A Rossallian correspondent, writing on the subject of an O.R’s adventures at the front, concludes with this significant remark:
“His horse was shot in the ribs, two inches off the calf of his leg.” Now, as a patriotic Briton who buys the Daily Mail regularly and has conscientiously abused everybody from the start, I insist upon being informed whether a horse whose ribs are only two inches off the calf of his leg is fit for active service. Do the War Office imagine that we, that I am going to permit equine freaks to be palmed off upon us at a time of national crisis? I pause for a reply.
A friend tells me that I really ought to read an article in the Pauline dealing with De Wet. Personally speaking, to do so would afford me exquisite pleasure, but I feel that it would be placing unnecessary temptation in my path. Whenever I read anything about the wily and elusive Christian, a still small voice stands at my elbow and whispers: “Up. Be a man, and make a pun.” Self-respect, on the other hand, puts its foot down with a bang at such an idea. In me, therefore, as in Mr. Rackstraw, there meet on such occasions a combination of antithetical elements which are at eternal war with one another. Driven hither by objective influences, thither by subjective emotions, I become but a living ganglion of irreconcilable antagonisms. I think, therefore, that under the circumstances I had better refrain.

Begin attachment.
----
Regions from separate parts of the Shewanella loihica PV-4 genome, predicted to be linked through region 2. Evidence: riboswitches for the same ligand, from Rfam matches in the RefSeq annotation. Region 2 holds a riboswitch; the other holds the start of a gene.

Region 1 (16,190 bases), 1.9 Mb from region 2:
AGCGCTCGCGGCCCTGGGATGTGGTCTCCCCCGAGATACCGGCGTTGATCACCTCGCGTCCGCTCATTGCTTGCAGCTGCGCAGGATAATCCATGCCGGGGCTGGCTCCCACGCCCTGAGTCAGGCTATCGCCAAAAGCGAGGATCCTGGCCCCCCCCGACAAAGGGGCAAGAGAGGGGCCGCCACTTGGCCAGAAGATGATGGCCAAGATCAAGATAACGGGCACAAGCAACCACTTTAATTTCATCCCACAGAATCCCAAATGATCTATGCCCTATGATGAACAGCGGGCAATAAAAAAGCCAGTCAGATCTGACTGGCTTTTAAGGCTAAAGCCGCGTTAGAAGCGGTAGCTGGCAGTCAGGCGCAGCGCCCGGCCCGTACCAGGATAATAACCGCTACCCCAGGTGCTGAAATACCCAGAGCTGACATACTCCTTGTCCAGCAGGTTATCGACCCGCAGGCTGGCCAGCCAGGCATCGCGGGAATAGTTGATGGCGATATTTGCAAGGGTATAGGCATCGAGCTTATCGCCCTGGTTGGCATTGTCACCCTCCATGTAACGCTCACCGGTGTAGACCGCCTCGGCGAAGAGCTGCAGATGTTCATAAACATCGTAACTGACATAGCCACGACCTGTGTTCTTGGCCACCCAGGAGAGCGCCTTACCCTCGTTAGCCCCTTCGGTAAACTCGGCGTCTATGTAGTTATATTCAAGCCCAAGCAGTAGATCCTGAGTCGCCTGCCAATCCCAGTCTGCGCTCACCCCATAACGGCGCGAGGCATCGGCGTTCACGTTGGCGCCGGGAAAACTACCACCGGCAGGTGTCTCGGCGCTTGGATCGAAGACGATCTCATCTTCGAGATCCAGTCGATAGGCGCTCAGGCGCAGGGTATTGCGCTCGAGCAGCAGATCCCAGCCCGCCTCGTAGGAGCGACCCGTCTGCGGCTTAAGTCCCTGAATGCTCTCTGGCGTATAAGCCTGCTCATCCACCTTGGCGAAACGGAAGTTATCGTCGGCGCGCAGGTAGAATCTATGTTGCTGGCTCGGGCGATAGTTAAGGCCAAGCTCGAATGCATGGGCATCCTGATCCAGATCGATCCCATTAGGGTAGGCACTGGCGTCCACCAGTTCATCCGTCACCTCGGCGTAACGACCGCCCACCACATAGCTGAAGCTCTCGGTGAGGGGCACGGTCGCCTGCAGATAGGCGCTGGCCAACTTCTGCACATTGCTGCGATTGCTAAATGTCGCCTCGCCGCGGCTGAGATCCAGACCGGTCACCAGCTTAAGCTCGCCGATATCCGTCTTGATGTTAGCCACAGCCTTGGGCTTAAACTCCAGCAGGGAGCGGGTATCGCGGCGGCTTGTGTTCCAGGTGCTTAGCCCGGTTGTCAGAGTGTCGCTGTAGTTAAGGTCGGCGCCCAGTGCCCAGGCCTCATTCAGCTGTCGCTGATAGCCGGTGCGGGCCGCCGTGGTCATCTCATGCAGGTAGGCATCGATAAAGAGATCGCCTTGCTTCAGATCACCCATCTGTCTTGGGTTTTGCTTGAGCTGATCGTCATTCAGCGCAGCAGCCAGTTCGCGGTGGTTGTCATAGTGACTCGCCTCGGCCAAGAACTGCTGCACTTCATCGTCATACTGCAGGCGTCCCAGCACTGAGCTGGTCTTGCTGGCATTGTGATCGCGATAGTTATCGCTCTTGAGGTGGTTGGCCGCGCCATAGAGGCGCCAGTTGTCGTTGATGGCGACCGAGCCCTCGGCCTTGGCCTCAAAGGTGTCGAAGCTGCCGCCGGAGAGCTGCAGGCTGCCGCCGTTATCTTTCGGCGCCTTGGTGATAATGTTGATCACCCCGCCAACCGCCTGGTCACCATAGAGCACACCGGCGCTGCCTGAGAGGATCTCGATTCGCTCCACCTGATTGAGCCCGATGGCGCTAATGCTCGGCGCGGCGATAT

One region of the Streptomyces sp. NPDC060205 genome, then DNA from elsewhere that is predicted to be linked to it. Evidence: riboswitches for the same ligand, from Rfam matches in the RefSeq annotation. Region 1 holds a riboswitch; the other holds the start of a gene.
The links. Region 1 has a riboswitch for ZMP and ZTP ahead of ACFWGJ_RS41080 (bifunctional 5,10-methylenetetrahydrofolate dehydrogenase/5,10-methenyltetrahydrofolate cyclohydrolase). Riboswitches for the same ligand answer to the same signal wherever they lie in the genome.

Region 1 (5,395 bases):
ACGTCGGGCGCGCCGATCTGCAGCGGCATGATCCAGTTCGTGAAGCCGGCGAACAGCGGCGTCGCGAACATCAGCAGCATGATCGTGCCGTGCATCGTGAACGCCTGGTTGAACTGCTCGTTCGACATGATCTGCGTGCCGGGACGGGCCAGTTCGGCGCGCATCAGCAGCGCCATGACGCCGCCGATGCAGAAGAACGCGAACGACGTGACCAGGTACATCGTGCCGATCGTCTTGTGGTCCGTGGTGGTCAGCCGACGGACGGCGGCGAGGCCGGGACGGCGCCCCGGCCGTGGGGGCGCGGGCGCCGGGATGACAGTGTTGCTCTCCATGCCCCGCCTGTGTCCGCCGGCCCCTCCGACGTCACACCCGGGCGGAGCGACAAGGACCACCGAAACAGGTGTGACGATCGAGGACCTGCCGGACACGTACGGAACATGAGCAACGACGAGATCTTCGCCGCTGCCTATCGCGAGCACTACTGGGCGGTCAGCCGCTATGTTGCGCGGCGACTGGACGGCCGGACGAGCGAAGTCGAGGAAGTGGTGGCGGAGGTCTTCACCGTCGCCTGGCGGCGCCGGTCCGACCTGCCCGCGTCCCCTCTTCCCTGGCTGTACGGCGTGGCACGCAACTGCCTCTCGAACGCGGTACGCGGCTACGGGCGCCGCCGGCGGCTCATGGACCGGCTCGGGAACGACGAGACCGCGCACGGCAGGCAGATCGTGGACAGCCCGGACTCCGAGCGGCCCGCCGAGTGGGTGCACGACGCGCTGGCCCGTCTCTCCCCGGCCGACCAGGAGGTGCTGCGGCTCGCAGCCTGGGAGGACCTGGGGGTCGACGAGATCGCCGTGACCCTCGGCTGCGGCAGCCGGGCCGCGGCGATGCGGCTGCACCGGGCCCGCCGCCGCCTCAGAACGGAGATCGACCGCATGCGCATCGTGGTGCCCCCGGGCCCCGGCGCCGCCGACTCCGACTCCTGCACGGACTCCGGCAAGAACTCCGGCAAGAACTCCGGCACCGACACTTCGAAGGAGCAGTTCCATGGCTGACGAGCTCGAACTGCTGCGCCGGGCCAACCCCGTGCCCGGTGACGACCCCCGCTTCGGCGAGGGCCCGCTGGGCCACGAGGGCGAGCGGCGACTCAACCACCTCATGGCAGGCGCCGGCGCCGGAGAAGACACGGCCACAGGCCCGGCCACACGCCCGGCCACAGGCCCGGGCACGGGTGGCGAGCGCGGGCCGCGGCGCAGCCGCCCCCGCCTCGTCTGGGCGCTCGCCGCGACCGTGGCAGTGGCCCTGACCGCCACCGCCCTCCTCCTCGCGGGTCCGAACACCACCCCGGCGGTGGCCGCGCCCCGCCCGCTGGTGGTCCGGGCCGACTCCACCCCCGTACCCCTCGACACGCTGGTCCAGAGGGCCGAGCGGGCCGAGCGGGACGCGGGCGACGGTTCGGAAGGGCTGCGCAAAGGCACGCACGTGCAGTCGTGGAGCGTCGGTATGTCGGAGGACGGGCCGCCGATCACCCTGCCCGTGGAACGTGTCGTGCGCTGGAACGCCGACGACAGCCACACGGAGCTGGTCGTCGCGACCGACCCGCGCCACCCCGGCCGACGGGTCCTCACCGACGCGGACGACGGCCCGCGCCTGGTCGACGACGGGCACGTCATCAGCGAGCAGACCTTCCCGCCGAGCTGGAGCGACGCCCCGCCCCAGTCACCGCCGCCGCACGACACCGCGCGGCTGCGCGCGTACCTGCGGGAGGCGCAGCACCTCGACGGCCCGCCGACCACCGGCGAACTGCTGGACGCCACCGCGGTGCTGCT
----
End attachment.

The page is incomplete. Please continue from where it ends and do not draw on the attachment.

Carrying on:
“Foenum habet in cornu, as Dan Horace puts it.” (A feuilleton is the part of a European newspaper devoted to light literature, criticism, and the like; Foenum habet in cornu, longe fuge: Literally, ‘He has hay on his horns; fly for life!” from Horace’s Satires) The Romans were wary of bulls who gored haystacks. The proverb warns against the man who exhibits taurine (pertaining to a bull) traits.
The Greek author Plutarch wrote: Vox et praeterea nihil meaning literally “voice and nothing more;” PGW puns here by substituting “forks” for the similar-sounding “vox.”
Wodehouse was fond of giving the surname Trevelyan to the heroes of short snippets of fiction such as this, though he seems not to have used the name for a character in a full-length story. See Our Boys Again and Our Boys—III in Punch, The Gold Bat in The Captain, and A Drama of Tomorrow in the London Echo for other examples. Rupert Trevelyan is the hero of the spoof serial “For Love or Honour.” Jimmy Pitt, in The Intrusion of Jimmy (A Gentleman of Leisure), might have chosen Tressilyan or Trevelyan if he had picked an alias as a gentleman thief. “Alan Beverley” in “The Man Upstairs” might have chosen Cyril Trevelyan as his nom de pinceau if the coin toss had gone the other way. Cyril Trevelyan is the hero of Miss Postlethwaite’s Desert Island novel in “The Castaways” (in Strand, June 1933, Blandings Castle and Elsewhere, and The World of Mr. Mulliner).
“ ’E dunno where ’e are” was a very popular music-hall song by Harry Wright and Fred Eplett, made famous by Gus Elen from 1893 on.
Christiaan de Wet (1854–1922) was a political and military leader of the Boer forces fighting the British in South Africa.